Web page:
Ecological importance and appropriate management of treeferns (Dicksonia antarctica)
Treeferns as a substrate for epiphytic ferns and bryophytes in Tasmania's north-west (Honours)Part of this project would be to establish a list of epiphytic species associated with
Dicksonia for the north-west of the state, to compare with that published in Roberts et al. 2003 for the south-east. This project would also examine the diversity and abundance of epiphytes on
Dicksonia at multiple wet forest sites in the north-west of the state (preferably in a range of forest types).
Is spore/gemmae dispersal a limiting factor in the re-establishment of epiphytes on
Dicksonia trunks in re-growth forests in Tasmania? (Honours)This study would examine epiphyte diversity in regrowth forests at various distances from retained mature forest with diverse epiphytic assemblages. The project could potentially be done for vascular epiphytes only, depending on the student's familiarity with bryophyte flora.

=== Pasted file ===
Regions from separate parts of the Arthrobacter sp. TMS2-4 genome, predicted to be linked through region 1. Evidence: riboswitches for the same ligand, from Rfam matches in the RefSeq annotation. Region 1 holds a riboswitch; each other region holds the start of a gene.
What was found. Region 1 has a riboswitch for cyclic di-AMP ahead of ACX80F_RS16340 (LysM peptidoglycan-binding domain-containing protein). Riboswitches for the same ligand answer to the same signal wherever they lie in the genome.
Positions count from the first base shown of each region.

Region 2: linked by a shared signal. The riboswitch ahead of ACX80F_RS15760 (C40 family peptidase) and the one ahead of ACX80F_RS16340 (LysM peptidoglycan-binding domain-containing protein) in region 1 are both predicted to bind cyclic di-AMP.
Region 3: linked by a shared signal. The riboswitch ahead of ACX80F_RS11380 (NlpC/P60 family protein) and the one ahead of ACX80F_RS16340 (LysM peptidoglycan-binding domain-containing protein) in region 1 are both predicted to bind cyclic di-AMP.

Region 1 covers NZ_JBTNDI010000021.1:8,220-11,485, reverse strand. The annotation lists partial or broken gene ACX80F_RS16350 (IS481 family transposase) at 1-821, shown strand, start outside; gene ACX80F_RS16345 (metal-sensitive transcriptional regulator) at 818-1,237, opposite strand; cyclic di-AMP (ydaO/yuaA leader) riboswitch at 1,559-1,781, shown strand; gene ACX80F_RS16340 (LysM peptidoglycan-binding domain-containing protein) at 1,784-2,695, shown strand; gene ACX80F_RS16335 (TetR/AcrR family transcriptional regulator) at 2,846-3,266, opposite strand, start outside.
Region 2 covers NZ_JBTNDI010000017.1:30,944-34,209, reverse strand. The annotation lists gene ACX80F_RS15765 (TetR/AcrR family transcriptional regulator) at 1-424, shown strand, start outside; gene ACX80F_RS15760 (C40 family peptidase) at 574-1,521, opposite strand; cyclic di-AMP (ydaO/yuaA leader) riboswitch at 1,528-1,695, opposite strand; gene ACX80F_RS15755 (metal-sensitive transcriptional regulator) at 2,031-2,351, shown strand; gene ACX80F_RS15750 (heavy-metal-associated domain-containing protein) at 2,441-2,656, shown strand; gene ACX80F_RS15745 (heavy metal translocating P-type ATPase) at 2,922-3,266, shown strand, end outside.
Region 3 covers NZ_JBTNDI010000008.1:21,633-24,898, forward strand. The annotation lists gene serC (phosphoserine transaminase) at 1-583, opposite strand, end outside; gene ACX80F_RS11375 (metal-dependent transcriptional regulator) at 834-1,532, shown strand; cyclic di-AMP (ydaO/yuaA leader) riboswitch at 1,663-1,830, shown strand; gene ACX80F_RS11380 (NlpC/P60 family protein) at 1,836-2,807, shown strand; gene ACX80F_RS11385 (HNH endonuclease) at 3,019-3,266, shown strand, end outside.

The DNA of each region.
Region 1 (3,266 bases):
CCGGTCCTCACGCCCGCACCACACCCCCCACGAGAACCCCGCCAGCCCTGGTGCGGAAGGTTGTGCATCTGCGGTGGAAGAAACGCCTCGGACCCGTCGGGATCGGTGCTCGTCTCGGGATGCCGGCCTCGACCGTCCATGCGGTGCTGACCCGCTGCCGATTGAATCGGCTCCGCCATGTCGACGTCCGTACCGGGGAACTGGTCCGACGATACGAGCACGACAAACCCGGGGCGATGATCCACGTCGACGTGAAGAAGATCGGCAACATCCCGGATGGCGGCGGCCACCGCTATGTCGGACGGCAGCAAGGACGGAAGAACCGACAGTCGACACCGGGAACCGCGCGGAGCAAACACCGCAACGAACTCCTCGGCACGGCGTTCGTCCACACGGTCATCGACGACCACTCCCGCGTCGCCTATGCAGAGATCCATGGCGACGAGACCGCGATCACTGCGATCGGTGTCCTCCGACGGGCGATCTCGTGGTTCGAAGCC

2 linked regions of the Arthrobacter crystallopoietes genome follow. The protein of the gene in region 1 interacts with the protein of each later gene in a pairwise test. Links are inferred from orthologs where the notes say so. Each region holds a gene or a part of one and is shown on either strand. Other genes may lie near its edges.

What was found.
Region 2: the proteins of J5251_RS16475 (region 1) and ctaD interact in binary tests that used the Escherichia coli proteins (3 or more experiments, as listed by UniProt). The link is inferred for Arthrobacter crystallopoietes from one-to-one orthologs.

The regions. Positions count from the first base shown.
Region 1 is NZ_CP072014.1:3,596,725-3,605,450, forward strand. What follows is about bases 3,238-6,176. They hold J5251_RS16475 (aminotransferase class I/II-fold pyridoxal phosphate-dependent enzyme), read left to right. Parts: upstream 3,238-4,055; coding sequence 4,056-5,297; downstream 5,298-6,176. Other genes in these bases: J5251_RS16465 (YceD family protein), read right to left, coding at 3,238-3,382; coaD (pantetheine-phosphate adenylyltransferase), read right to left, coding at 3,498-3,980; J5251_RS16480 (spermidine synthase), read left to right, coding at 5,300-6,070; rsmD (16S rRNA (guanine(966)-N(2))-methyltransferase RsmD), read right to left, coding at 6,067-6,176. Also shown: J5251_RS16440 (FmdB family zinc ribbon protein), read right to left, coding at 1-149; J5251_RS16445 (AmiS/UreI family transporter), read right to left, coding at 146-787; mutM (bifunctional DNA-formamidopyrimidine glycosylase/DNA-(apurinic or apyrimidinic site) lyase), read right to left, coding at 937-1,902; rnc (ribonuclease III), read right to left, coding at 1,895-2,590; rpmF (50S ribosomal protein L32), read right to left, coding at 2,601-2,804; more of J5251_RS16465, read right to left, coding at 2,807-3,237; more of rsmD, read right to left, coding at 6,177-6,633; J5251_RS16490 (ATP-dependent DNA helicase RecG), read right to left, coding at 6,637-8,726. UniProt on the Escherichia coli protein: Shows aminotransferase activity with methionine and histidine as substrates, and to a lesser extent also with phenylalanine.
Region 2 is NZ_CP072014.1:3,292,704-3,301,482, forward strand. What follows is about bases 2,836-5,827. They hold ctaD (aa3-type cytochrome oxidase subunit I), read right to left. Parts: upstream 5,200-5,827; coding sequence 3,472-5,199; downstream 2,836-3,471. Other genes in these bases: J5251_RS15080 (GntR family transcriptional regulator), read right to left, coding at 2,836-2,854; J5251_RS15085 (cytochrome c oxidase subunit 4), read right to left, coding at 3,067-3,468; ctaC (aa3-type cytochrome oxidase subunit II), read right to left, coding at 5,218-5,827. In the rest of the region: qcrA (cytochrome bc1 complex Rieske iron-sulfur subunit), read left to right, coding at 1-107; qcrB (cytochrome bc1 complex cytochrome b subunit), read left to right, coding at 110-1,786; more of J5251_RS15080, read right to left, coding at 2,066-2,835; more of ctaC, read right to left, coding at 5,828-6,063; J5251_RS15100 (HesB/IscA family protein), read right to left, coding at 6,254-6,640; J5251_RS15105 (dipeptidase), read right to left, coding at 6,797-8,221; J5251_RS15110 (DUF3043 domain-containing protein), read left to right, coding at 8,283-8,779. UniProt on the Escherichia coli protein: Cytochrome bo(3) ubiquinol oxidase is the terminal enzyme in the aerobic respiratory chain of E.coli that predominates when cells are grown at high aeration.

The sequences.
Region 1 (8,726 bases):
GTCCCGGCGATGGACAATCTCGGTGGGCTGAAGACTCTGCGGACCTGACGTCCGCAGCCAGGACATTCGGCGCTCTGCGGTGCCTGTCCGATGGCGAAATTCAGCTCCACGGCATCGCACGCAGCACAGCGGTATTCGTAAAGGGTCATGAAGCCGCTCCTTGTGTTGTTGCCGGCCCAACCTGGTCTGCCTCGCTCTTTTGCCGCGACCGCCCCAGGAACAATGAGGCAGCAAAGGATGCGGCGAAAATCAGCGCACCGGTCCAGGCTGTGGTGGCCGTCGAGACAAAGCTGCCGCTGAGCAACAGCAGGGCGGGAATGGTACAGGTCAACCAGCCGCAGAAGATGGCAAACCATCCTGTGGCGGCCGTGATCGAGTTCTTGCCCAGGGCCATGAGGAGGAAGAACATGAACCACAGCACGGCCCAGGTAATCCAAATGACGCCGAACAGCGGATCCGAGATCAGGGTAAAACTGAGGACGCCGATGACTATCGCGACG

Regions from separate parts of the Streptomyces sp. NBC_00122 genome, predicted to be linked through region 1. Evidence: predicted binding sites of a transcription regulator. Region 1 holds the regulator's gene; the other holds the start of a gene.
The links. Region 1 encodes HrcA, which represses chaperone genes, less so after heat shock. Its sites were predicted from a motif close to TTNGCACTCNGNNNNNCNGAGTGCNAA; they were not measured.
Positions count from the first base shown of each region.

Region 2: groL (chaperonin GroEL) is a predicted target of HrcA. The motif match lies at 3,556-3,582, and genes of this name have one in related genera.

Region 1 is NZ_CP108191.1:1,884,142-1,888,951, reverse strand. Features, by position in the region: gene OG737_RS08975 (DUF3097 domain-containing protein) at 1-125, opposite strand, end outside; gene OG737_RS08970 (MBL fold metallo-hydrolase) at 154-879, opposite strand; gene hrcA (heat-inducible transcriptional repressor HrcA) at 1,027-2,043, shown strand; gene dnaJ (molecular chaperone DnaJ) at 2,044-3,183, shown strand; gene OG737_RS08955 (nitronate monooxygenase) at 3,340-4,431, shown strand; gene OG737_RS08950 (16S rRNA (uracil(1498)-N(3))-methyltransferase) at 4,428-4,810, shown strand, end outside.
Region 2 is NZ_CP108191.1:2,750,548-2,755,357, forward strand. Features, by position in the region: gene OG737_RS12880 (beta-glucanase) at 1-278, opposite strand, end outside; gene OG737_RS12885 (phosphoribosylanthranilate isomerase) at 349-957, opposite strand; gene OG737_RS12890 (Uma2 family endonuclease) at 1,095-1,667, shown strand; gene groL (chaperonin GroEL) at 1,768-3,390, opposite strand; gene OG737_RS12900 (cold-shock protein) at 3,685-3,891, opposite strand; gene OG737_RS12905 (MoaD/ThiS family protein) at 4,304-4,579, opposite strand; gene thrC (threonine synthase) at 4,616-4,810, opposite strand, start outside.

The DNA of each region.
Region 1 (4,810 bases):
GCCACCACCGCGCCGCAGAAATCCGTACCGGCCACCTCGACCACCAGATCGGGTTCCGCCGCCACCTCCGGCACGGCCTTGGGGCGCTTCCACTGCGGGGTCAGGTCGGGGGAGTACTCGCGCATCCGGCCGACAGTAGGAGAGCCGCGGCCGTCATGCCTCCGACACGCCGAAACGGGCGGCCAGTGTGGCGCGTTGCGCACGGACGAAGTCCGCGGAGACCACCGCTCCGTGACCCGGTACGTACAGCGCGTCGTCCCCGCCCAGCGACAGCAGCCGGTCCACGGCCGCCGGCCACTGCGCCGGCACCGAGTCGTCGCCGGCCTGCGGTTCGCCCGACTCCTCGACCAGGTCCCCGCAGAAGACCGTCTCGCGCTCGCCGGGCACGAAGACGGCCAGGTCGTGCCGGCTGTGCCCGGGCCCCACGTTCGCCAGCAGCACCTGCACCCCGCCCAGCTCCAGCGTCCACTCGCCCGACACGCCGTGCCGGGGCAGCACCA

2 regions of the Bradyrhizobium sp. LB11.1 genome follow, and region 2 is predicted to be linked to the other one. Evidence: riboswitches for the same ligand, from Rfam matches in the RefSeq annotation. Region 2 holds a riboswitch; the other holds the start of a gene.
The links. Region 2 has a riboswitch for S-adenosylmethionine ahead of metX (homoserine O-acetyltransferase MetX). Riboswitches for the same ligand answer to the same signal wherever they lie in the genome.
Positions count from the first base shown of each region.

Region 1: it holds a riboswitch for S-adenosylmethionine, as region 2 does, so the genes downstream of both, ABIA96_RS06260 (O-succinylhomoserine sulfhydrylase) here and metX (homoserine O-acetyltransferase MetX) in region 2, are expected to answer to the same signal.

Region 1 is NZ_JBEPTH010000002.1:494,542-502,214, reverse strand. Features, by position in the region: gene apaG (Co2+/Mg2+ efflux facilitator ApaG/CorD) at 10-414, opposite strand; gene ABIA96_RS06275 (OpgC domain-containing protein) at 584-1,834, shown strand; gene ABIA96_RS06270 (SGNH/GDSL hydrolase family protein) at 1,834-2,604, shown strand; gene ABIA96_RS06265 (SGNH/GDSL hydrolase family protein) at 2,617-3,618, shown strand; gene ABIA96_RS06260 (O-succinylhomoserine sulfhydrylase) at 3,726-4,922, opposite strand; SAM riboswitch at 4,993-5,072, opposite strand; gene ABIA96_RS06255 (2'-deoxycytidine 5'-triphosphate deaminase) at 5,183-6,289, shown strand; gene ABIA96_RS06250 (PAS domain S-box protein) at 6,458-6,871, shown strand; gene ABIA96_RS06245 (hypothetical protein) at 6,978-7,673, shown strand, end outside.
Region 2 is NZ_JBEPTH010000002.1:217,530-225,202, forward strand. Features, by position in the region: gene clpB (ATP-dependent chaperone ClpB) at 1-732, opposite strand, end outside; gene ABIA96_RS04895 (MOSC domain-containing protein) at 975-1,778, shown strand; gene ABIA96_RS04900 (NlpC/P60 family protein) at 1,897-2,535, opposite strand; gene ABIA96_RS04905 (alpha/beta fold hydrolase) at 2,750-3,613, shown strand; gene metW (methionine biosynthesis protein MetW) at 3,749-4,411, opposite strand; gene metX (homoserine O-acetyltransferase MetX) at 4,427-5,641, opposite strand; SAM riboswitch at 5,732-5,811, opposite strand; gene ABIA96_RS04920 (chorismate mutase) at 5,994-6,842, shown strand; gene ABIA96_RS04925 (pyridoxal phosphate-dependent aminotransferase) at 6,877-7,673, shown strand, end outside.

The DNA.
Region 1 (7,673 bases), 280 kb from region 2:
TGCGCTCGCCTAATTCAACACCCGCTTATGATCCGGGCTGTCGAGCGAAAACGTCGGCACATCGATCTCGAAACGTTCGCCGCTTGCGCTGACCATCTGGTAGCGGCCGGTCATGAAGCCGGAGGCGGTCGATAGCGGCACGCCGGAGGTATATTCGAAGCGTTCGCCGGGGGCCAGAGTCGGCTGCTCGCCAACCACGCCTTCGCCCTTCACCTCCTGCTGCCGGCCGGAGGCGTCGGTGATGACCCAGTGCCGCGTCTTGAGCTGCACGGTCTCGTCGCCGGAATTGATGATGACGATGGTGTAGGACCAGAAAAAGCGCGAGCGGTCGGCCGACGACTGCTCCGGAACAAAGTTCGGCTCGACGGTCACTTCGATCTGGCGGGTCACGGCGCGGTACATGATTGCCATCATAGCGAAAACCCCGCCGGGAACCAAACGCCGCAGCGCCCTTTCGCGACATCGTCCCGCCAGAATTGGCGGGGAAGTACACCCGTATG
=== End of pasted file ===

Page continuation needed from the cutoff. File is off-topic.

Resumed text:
Epiphyte re-establishment on
Dicksonia trunks in regrowth forest (Honours)This project would examine how epiphytic assemblages associated with
Dicksonia trunks change over time in regrowth forests, and the age at which diversity and composition approaches that of old-growth forest.
The role of
Dicksonia trunks in understorey re-establishment in regrowth forest (Masters)This project would examined whether the presence of treefern trunks in a regenerating coupe expedite colonisation by other understorey species typical of the pre-logging forest-type, either through functioning as a nursery site for seed germination or through live ferns creating a canopy even in relatively young regrowth.
The relative importance of
Dicksonia as a habitat structure for invertebrates in Tasmanian wet forestsThis project would examine how